Paul Klaver’s 13-minute film, Alaska the Nutrient Cycle beautifully captures the critical role wild salmon play in sustaining a rich, diverse ecosystem. Unscripted but with beautiful background music, this breathtaking footage speaks for itself. This is why wild salmon and their environments are worth fighting for, and illustrates why we oppose farmed salmon.
This tiny jellyfish and the octopus behind it are about the size of a pencil led, translucent, and barely visible to the naked eye. Key species near the base of the food web such as herring, sardines, menhaden and mullet routinely ingest plastic fragments as they filter the water for the nutritious plankton they feed on.
Pacific herring feed by facing into the current, hanging their jaws open, and sifting out tiny plants and animals. As plastics break down into fragments – as all plastics from discarded shopping bags to cigarette butts eventually do – the fragments mix in with the rest of the planktonic drift and are consumed by small fish… which are in turn consumed by larger fish, whales, sea lions and us.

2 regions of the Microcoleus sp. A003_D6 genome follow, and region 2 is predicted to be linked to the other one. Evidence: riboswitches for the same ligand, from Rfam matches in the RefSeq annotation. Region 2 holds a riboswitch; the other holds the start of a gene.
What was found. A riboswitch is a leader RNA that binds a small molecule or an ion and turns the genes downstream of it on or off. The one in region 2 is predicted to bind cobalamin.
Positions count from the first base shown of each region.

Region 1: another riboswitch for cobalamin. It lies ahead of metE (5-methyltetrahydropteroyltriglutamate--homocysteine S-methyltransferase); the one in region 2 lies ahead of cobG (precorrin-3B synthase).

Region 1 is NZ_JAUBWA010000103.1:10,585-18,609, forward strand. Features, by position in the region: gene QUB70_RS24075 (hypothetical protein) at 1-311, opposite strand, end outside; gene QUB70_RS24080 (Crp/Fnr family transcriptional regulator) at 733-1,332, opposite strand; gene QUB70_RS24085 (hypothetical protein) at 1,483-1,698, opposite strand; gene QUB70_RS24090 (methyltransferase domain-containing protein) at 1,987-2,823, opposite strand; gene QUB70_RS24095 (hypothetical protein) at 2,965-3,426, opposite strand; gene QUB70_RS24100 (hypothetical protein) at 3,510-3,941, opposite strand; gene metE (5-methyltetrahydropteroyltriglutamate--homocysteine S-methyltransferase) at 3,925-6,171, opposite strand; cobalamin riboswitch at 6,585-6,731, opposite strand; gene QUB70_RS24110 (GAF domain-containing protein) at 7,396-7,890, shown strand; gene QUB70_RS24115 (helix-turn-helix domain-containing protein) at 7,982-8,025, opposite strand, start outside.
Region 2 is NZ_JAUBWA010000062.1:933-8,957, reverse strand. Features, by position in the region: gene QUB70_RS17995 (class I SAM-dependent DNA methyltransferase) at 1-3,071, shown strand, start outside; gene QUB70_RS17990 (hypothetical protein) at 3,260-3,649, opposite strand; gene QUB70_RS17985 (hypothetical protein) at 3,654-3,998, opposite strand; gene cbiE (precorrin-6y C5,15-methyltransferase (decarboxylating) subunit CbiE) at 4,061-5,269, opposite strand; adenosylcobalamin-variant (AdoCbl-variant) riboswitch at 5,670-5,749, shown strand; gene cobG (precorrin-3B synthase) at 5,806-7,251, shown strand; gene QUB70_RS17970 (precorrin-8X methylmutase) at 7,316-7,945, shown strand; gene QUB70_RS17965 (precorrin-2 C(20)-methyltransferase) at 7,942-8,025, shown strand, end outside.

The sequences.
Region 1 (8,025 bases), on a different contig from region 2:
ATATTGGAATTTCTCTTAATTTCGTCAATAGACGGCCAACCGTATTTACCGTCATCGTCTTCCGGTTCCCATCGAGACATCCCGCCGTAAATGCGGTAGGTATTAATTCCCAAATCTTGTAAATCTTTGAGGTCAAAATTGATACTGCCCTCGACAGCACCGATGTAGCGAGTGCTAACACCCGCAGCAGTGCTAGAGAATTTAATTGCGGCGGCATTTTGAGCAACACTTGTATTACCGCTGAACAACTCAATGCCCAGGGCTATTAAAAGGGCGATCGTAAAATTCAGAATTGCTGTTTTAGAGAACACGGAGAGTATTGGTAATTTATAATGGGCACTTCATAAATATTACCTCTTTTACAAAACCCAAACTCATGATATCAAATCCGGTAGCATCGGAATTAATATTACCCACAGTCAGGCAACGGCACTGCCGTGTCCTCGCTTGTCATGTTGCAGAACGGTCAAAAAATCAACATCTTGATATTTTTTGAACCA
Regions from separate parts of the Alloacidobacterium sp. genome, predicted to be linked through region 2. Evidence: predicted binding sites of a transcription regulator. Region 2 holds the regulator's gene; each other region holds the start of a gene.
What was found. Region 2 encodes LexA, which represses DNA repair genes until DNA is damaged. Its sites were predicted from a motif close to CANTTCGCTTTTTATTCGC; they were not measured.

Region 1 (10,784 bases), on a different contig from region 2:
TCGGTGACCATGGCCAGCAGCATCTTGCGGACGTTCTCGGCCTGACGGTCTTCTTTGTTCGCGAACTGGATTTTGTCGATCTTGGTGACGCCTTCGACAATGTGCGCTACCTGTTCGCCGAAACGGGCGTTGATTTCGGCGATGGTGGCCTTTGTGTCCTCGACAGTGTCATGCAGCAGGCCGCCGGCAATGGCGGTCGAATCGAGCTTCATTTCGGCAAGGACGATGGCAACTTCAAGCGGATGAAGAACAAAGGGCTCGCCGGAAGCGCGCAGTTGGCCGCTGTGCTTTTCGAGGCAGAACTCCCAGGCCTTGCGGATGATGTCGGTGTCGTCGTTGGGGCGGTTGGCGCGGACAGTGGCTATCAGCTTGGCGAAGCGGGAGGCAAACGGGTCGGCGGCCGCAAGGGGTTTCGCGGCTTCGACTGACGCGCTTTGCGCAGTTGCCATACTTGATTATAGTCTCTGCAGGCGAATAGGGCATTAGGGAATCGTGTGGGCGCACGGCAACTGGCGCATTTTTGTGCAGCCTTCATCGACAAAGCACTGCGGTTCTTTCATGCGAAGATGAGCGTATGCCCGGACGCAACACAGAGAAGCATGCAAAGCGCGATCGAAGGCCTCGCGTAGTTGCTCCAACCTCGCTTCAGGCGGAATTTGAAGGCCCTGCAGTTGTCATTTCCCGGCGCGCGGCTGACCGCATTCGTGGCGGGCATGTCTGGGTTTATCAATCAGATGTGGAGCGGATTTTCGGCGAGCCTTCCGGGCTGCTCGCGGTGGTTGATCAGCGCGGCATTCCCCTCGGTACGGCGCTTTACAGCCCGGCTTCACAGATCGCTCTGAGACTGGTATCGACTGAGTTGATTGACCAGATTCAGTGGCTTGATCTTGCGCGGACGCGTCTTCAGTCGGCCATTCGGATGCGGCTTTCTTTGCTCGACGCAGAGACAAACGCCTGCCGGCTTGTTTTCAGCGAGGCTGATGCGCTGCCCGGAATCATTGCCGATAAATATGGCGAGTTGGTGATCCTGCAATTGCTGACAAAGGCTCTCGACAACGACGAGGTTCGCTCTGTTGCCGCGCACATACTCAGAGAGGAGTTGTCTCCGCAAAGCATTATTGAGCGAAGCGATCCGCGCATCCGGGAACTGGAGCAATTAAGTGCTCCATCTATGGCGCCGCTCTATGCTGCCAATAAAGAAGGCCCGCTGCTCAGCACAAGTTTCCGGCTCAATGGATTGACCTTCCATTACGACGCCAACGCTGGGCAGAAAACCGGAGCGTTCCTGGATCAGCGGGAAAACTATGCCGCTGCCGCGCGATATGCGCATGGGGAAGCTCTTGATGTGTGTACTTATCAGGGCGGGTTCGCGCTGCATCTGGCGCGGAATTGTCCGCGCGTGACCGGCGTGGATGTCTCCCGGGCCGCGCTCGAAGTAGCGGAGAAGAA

The tethered balloon that slipped from a child’s hand
The monofilament net the fisherman left hanging on a reef
The cigarette butt that doesn’t matter
and shopping bags,
and Christmas ribbons,
and cups used only once
and the plastic packaging
inside the shopping bags,
the throw-away toys
inside the Christmas package
the straws and the lids on the used-once cups
are smothering our oceans
and everything in our oceans
These photos were taken at the Seward Sea Life Center in Seward, Alaska. Visit an aquarium today to learn more about what you can do to help keep our oceans clean and healthy.